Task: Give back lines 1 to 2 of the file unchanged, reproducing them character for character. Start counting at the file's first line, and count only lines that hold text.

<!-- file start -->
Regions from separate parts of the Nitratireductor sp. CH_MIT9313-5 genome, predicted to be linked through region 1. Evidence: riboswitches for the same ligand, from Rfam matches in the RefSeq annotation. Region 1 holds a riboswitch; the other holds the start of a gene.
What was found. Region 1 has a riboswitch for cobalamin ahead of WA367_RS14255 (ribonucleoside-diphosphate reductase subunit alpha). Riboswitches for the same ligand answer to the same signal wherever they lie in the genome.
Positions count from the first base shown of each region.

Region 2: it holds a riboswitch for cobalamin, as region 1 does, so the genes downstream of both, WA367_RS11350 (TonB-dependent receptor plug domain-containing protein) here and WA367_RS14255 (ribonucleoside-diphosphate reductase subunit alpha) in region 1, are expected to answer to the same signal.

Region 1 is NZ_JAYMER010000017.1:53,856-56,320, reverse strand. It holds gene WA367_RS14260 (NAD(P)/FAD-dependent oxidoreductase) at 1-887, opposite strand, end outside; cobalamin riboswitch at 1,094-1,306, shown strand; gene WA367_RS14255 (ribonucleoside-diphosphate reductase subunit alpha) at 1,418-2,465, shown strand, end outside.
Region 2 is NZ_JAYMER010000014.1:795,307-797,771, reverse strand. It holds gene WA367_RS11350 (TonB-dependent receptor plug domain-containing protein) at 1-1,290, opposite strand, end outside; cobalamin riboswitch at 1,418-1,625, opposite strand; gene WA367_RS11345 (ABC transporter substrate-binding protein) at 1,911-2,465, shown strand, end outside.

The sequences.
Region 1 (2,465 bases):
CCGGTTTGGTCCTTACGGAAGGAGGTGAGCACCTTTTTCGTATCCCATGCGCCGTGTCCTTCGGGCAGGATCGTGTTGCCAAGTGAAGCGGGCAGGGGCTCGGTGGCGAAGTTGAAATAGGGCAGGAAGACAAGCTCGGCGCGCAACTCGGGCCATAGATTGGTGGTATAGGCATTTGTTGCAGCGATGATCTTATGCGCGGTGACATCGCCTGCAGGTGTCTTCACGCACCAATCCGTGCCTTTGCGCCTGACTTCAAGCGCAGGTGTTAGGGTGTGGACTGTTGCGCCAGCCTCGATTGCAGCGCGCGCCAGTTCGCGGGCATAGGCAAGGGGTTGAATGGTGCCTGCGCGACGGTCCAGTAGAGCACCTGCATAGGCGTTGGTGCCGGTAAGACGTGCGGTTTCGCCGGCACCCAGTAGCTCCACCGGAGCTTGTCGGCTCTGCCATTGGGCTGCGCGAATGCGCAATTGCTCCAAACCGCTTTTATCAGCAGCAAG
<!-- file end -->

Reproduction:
Regions from separate parts of the Nitratireductor sp. CH_MIT9313-5 genome, predicted to be linked through region 1. Evidence: riboswitches for the same ligand, from Rfam matches in the RefSeq annotation. Region 1 holds a riboswitch; the other holds the start of a gene.
What was found. Region 1 has a riboswitch for cobalamin ahead of WA367_RS14255 (ribonucleoside-diphosphate reductase subunit alpha). Riboswitches for the same ligand answer to the same signal wherever they lie in the genome.